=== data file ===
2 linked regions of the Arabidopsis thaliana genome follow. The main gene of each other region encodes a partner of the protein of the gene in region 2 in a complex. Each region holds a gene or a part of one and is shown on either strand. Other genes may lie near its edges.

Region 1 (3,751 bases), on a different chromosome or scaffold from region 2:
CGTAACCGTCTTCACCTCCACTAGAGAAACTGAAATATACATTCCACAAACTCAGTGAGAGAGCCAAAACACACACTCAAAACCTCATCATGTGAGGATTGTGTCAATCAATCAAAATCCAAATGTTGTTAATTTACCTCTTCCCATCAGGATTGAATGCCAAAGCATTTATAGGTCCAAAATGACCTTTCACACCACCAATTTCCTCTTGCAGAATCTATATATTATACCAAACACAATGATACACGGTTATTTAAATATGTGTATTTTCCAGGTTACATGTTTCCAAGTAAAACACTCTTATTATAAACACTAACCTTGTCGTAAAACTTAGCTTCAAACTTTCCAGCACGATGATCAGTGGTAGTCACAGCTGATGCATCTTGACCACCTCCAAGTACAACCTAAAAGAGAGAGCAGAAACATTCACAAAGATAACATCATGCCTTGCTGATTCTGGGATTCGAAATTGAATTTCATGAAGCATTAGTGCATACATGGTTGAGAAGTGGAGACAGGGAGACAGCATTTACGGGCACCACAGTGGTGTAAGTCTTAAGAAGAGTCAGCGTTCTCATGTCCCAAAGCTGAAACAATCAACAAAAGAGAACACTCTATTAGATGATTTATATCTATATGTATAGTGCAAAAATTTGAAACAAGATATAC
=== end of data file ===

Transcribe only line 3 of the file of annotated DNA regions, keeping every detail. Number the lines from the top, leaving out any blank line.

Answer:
CGTAACCGTCTTCACCTCCACTAGAGAAACTGAAATATACATTCCACAAACTCAGTGAGAGAGCCAAAACACACACTCAAAACCTCATCATGTGAGGATTGTGTCAATCAATCAAAATCCAAATGTTGTTAATTTACCTCTTCCCATCAGGATTGAATGCCAAAGCATTTATAGGTCCAAAATGACCTTTCACACCACCAATTTCCTCTTGCAGAATCTATATATTATACCAAACACAATGATACACGGTTATTTAAATATGTGTATTTTCCAGGTTACATGTTTCCAAGTAAAACACTCTTATTATAAACACTAACCTTGTCGTAAAACTTAGCTTCAAACTTTCCAGCACGATGATCAGTGGTAGTCACAGCTGATGCATCTTGACCACCTCCAAGTACAACCTAAAAGAGAGAGCAGAAACATTCACAAAGATAACATCATGCCTTGCTGATTCTGGGATTCGAAATTGAATTTCATGAAGCATTAGTGCATACATGGTTGAGAAGTGGAGACAGGGAGACAGCATTTACGGGCACCACAGTGGTGTAAGTCTTAAGAAGAGTCAGCGTTCTCATGTCCCAAAGCTGAAACAATCAACAAAAGAGAACACTCTATTAGATGATTTATATCTATATGTATAGTGCAAAAATTTGAAACAAGATATAC